Image Credit: Ayni
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Visit Latin America, and you will quickly notice its friendly people, upbeat music, and great food. It’s a region that is rich in hundreds of ethnicities and cultures, all of which heavily influence its fashion industry. With the region’s high-quality raw materials and textile traditions, Latin America’s fashion industry is deeply rooted in nature, culture, and local economies.
While the languages, customs, and aesthetics of Latin American communities are diverse, they do have some things in common that will make any conscious fashion shopper fall in love.
If you are a Latin American brand eager to learn how to break into the U.S. market, here’s the perfect course developed by EcoCult’s founder Alden Wicker.
What to look for in sustainable fashion from Latin America
Pima cotton is a massive industry in Peru. It’s a soft and fine material that is mainly harvested in the coastal valleys of the northern part of the country, which has ample rainwater and small farms and cooperatives.
Peru is also the leading world producer of alpaca, a natural fiber that comes from alpacas, which are cousins to the camel. The alpaca fiber is biodegradable, especially if left undyed and untreated with chemical finishes. Vicuña wool comes from vicuñas, alpaca’s luxury cousin, which live in the high alpine areas of the Andes mountains in Peru. This type of wool is considered “cloth of gold,” as it’s a luxurious fiber that is finer and more expensive than cashmere. It used to be a fabric that only Inca royalty was permitted to wear.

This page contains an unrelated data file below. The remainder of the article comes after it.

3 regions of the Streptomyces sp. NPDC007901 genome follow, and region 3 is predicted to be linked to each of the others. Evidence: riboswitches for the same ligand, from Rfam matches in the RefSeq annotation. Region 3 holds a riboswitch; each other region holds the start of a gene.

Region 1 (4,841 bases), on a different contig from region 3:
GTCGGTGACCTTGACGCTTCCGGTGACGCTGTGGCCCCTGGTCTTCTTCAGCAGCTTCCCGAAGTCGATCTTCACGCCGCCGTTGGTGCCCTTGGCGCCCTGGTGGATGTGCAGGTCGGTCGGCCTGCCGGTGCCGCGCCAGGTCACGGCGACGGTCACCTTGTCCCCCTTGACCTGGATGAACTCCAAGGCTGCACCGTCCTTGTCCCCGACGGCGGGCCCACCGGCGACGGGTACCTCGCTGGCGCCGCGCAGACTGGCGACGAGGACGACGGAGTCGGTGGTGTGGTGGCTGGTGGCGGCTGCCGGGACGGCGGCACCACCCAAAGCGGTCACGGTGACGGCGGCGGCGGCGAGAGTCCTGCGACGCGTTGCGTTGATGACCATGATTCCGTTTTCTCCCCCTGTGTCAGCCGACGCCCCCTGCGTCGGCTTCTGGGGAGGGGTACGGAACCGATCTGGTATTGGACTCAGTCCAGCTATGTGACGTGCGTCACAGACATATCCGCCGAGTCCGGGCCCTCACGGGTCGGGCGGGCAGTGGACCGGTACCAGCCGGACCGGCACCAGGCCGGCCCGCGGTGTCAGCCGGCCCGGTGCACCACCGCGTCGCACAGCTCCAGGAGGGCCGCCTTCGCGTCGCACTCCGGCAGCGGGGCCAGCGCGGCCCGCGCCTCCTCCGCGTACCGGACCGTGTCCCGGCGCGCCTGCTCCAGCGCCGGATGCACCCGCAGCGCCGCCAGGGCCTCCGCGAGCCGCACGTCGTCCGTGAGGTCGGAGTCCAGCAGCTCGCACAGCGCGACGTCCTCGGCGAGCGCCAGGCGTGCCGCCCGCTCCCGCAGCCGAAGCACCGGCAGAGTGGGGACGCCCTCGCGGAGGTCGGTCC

Many brands take pride in the region’s ancient techniques that have been passed down generationally between families. You will notice weaving, hand dyeing, and hand spinning as some of the preserved skills. These are art forms that are often the primary source of income for families, and many Latin American brands modernize these cultural traditions to give artisans access to more profitable global fashion markets.
These designs can often be high-ticket items due to their detailed, handmade craftsmanship. But their high quality design means they will last a long time and can be repaired, making them lifetime pieces.
Coloring textiles with natural dyes has a long history in Latin America. For example, Oaxaca, Mexico is famous for its small indigenous villages which use plant and insect dyes dating back to more than 1,000 years in the indigenous Zapotec tradition.
Many brands work hard to preserve these ancient techniques, as there have been concerns about synthetic dyes’ environmental and health risks since they can contain heavy metals and carcinogens.
You’ll find modern-day Latin American brands dyed using natural dyes derived from leaves and flowers, including turmeric and urucum, aka annatto, a shrub native to Mexico and South America. It’s a craftwork that adds value to textile production and end consumers.
Look for brands that favor FSC-certified paper over plastic, use natural, non-toxic dyes like soy instead of traditional petroleum-based ink, or offer backyard compostable packaging. You can even find Latin American fashion brands that use eucalyptus wood, cotton, and water-based dyes for their packaging.